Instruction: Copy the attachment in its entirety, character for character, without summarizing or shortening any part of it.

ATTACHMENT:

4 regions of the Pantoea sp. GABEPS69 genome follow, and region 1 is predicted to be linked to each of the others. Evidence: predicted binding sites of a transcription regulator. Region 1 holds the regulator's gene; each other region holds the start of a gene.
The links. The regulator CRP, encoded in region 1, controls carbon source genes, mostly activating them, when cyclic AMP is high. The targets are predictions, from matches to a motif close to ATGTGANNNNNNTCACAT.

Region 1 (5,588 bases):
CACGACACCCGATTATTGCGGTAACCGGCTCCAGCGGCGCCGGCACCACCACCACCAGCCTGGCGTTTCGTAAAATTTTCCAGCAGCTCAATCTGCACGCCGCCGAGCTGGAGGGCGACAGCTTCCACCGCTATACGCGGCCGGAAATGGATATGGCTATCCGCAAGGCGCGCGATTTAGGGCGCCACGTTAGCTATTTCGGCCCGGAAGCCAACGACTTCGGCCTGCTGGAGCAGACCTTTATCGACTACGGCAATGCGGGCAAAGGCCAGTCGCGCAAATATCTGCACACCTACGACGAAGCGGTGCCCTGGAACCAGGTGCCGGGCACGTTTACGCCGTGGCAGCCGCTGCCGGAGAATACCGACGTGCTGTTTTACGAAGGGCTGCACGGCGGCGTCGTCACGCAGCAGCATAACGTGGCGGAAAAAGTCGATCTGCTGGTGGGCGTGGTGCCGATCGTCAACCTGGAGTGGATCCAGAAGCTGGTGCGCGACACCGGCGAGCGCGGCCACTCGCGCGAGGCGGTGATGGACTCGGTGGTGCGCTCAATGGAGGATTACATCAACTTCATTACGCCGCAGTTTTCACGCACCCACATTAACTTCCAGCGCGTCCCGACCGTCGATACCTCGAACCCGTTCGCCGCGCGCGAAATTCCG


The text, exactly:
4 regions of the Pantoea sp. GABEPS69 genome follow, and region 1 is predicted to be linked to each of the others. Evidence: predicted binding sites of a transcription regulator. Region 1 holds the regulator's gene; each other region holds the start of a gene.
The links. The regulator CRP, encoded in region 1, controls carbon source genes, mostly activating them, when cyclic AMP is high. The targets are predictions, from matches to a motif close to ATGTGANNNNNNTCACAT.

Region 1 (5,588 bases):
CACGACACCCGATTATTGCGGTAACCGGCTCCAGCGGCGCCGGCACCACCACCACCAGCCTGGCGTTTCGTAAAATTTTCCAGCAGCTCAATCTGCACGCCGCCGAGCTGGAGGGCGACAGCTTCCACCGCTATACGCGGCCGGAAATGGATATGGCTATCCGCAAGGCGCGCGATTTAGGGCGCCACGTTAGCTATTTCGGCCCGGAAGCCAACGACTTCGGCCTGCTGGAGCAGACCTTTATCGACTACGGCAATGCGGGCAAAGGCCAGTCGCGCAAATATCTGCACACCTACGACGAAGCGGTGCCCTGGAACCAGGTGCCGGGCACGTTTACGCCGTGGCAGCCGCTGCCGGAGAATACCGACGTGCTGTTTTACGAAGGGCTGCACGGCGGCGTCGTCACGCAGCAGCATAACGTGGCGGAAAAAGTCGATCTGCTGGTGGGCGTGGTGCCGATCGTCAACCTGGAGTGGATCCAGAAGCTGGTGCGCGACACCGGCGAGCGCGGCCACTCGCGCGAGGCGGTGATGGACTCGGTGGTGCGCTCAATGGAGGATTACATCAACTTCATTACGCCGCAGTTTTCACGCACCCACATTAACTTCCAGCGCGTCCCGACCGTCGATACCTCGAACCCGTTCGCCGCGCGCGAAATTCCG